Eight tips for holding better meetings

Large meeting
By Andrew Harbison, CA Today

18 August 2016

Two hour meetings that start late and run over, meetings for the sake of meeting, and people paying more attention to their phones than the agenda. Sound familiar? Try our eight tips to hold better meetings. 

1. Time is of the essence

Research carried out by eShare found that UK office workers spend around two years of their lives preparing for, and attending meetings. Your meetings should start and finish promptly, ensuring that everyone is on schedule for the rest of the day. 

If your meetings have a reputation of keeping to a tight schedule, people may be more likely to attend. Some companies even use timers to enforce the end time. 

Try having more stand up meetings. No-one wants to stand for an extended period of time, so people's discomfort can help keep the meeting short and to the point.


2. Do your homework

If you are planning to hold a meeting, then you should have at least a rough idea of the subject matter and topics you plan to cover. Don’t assume that all your attendees will have as clear an understanding as you.  

Make sure you "do your homework" from any previous meetings and hold people to account over actions assigned to them.  And, don't forget to send out the all-important agenda with a summary of proposed objectives along with a timeline.

3. Tech free zone 

If people are sending off emails, checking social media or playing the latest candy based game, then you won’t have their full attention. And it’s also just plain rude. 

Suggest that in order for all points to be addressed as quickly and smoothly as possible, everyone should leave their tech at their desk and out of the meeting.

Broken tech

4. Sandwich anyone?

Not literally. To hit objectives and topic targets throughout the meeting, you have to be ruthless with time thieves. 

It’s imperative that everyone has an opportunity to share their thoughts and views, but there is often one person who likes the sound of their voice a bit too much. You need to deal with these people, but keep it diplomatic. 

Thank them for their input then advise them that you need to move on or that you would like to hear from someone else, but that you like their idea. 'Sandwich' the part you tell them to "zip it" with compliments.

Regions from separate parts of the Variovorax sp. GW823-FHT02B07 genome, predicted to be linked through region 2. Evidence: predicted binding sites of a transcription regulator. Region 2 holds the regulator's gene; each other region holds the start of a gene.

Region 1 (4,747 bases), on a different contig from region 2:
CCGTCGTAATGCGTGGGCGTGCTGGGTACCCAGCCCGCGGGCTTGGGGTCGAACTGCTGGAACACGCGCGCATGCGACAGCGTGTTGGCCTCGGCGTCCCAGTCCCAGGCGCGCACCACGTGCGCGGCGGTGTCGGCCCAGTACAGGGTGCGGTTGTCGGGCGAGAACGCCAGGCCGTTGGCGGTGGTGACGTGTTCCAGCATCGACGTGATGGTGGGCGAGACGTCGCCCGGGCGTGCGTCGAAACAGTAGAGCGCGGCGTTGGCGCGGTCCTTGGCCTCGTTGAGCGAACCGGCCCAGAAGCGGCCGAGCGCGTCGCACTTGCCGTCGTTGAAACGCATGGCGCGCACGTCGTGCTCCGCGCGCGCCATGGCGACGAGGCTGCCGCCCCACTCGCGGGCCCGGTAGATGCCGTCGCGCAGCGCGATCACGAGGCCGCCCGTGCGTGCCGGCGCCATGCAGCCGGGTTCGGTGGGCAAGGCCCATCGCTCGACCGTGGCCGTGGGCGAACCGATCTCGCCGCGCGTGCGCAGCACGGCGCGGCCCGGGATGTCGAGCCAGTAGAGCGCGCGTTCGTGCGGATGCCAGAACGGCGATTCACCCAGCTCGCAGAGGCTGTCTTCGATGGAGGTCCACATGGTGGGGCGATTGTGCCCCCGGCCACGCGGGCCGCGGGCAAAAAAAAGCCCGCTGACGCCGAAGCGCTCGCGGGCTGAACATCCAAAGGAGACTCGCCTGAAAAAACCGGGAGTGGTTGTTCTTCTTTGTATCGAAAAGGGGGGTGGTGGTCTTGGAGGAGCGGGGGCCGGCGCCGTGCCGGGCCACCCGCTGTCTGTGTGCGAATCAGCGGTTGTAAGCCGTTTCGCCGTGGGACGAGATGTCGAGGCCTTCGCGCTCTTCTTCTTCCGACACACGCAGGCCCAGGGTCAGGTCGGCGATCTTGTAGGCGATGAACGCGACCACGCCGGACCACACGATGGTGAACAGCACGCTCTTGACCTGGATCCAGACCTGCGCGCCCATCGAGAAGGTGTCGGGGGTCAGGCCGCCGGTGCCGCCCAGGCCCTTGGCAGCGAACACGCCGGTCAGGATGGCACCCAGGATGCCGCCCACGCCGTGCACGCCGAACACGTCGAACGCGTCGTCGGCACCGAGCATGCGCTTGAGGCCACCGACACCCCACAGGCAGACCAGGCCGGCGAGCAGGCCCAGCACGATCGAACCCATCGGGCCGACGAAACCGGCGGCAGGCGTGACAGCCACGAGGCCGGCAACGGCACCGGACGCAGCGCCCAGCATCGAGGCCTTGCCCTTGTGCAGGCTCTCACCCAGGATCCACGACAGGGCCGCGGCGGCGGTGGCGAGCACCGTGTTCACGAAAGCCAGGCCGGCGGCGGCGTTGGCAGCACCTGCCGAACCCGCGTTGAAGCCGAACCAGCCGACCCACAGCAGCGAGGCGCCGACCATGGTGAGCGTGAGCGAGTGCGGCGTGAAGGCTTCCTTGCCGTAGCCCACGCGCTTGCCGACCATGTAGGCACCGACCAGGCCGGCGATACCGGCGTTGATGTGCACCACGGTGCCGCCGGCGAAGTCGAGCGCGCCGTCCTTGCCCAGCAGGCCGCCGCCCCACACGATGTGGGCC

5. You’re not on the list 

There is a phrase about an abundance of chefs ruining a perfectly nice soup…or something like that. When you are compiling the list of attendees be brutally honest about who does, and does not need to be there. 

Depending on the organisation and reason for the meeting, it’s best to keep it to no more than 10 people in the room. Choose the people who you think will give the best input to the specific problem you are trying to solve. Google is well known for the 10 people per meeting rule and it seems to be working well for them.


6. Record it

You’ve just had the most productive meeting ever, solving all of the problems you wanted to address. There’s just one hiccup, no-one can quite remember the process leading up to the solution. Doh! 

Make sure there is some record of the meeting, either written or, depending on company policy, an audio/video recording. This lets you skip to the key points of the meeting and listen to how everyone got there.

7. Decisions, decisions

It’s great when people come to a meeting with original and innovative ideas and solutions to the issues that are being discussed. But sometimes too many ideas can be just as bad as not enough, making it harder for everyone to come to a consensus. 

Taking the lead from Google once again, why not appoint one person as the designated decision maker for the session? Most importantly, if a decision needs to be made, don’t wait for a meeting to come around. If it is essential for a meeting to happen, then make it happen right away.

8. Share the love

It’s a good idea to follow up with attendees by emailing out the key findings from the process. This means that everyone is ‘singing from the same hymn sheet’, and will give people an objective to aim for. 

You can also send this summary to those who may not have been able to attend. But make sure they know that this is not their personal meeting newsletter service, and that they need to attend in person.

How does your organisation hold meetings? Share your tips in the comments below.


  • CA life

Previous Page